Twice a week, a rescue dog named Shugga has a very important job. Dressed in her signature tutu, the little Pomeranian barks with excitement for her turn to play her favorite game: detecting Parkinson’s disease. Inside a training room, four canisters conceal T-shirts worn overnight by four different people — three healthy, and one with Parkinson’s disease.
“She kind of just barrels through the room and goes right to the canister most times, and smacks it,” her owner, Amber Chenoweth, told TODAY. “It’s winning the game that gives her so much confidence and makes her so happy.”
Shugga is one of 21 dogs of various sizes and breeds training to detect Parkinson’s disease, a nervous system disorder that affects movement, with Pads for Parkinson’s, a nonprofit based on San Juan Island in Washington state. The goal is for researchers to be able to identify which molecules allow the canines to detect the disease, and then develop early-detection methods and possibly a cure.
Chenoweth, a 47-year-old photographer, recently lost a friend to Parkinson’s disease, so she’s incredibly grateful for the chance to volunteer the services of her spunky dog. Over the past year of training, she’s also been impressed by Shugga’s aptitude for the work, as well as the skills of the other detection dogs, which include diverse breeds like the Jack Russell terrier, vizsla, Australian shepherd, miniature schnauzer, Labrador retriever, standard poodle, golden retriever, dachshund and Nova Scotia duck tolling retriever.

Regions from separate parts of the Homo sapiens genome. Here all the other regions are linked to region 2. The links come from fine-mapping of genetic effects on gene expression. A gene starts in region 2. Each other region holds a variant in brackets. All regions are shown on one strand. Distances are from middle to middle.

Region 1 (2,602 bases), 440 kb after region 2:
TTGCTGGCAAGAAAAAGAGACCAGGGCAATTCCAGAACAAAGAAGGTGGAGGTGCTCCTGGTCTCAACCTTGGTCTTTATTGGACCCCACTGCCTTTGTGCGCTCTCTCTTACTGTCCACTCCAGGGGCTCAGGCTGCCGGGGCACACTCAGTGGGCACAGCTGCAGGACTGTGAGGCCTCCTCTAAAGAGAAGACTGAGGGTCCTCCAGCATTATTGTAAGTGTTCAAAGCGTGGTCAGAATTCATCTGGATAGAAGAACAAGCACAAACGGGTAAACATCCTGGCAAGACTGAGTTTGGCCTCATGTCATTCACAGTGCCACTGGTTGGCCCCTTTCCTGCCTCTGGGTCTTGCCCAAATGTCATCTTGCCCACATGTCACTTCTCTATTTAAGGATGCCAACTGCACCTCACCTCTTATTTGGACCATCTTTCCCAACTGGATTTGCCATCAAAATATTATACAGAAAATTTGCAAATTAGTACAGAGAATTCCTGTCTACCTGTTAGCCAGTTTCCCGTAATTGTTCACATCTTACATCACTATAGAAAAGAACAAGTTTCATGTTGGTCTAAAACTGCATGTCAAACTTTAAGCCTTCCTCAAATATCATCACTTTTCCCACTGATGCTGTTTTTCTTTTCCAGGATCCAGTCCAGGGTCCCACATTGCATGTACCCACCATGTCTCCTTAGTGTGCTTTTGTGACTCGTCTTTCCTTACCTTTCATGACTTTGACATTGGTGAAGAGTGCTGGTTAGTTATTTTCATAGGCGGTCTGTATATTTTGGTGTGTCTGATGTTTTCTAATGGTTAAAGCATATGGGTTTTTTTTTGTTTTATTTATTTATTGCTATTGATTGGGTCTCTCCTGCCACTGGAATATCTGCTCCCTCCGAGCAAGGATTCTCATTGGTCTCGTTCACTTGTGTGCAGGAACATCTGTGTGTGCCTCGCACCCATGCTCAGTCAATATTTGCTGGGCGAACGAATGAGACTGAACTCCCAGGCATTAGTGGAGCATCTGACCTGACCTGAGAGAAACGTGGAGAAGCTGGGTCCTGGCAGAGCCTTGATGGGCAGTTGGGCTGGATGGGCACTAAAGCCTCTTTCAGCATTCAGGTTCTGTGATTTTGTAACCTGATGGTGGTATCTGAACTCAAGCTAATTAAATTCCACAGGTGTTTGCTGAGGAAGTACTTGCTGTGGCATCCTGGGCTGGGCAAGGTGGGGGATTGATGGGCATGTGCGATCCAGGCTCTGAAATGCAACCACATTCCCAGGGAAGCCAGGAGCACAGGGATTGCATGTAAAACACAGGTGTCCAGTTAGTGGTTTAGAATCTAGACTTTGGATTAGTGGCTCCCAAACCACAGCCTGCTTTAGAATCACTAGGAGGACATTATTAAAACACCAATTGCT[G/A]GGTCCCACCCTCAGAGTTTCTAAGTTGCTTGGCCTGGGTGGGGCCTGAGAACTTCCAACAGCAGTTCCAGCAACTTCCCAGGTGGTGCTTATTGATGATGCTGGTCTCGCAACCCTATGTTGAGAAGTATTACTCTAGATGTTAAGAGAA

“I’ve learned every dog sees the world through scent and odor in a way that we can’t understand because we, as humans, don’t have the ability,” she said. “And I know that any rescue dog sitting in a shelter could have this potential of doing this work if they were given a chance.”
Around the world, dogs like Shugga are training to detect diseases ranging from Parkinson’s disease and cancer to malaria, according to Maria Goodavage, author of “Doctor Dogs: How Our Best Friends Are Becoming Our Best Medicine.”
While researching the book, Goodavage met medical detection dogs across the United States and Canada as well as Japan, the Netherlands, Italy, Hungary, Croatia, China and the United Kingdom.
The dogs Goodavage observed were all trained with positive reinforcement techniques rather than punishment. The reward for a successful find is typically food or a toy, depending on each dog’s preference.
“I wish that most people could love their job as much as these working dogs — these medical dogs — love theirs,” she told TODAY.
Goodavage noted that while humans have around 6 million olfactory receptors, dogs can have up to 300 million, giving them a nose up in scent detection.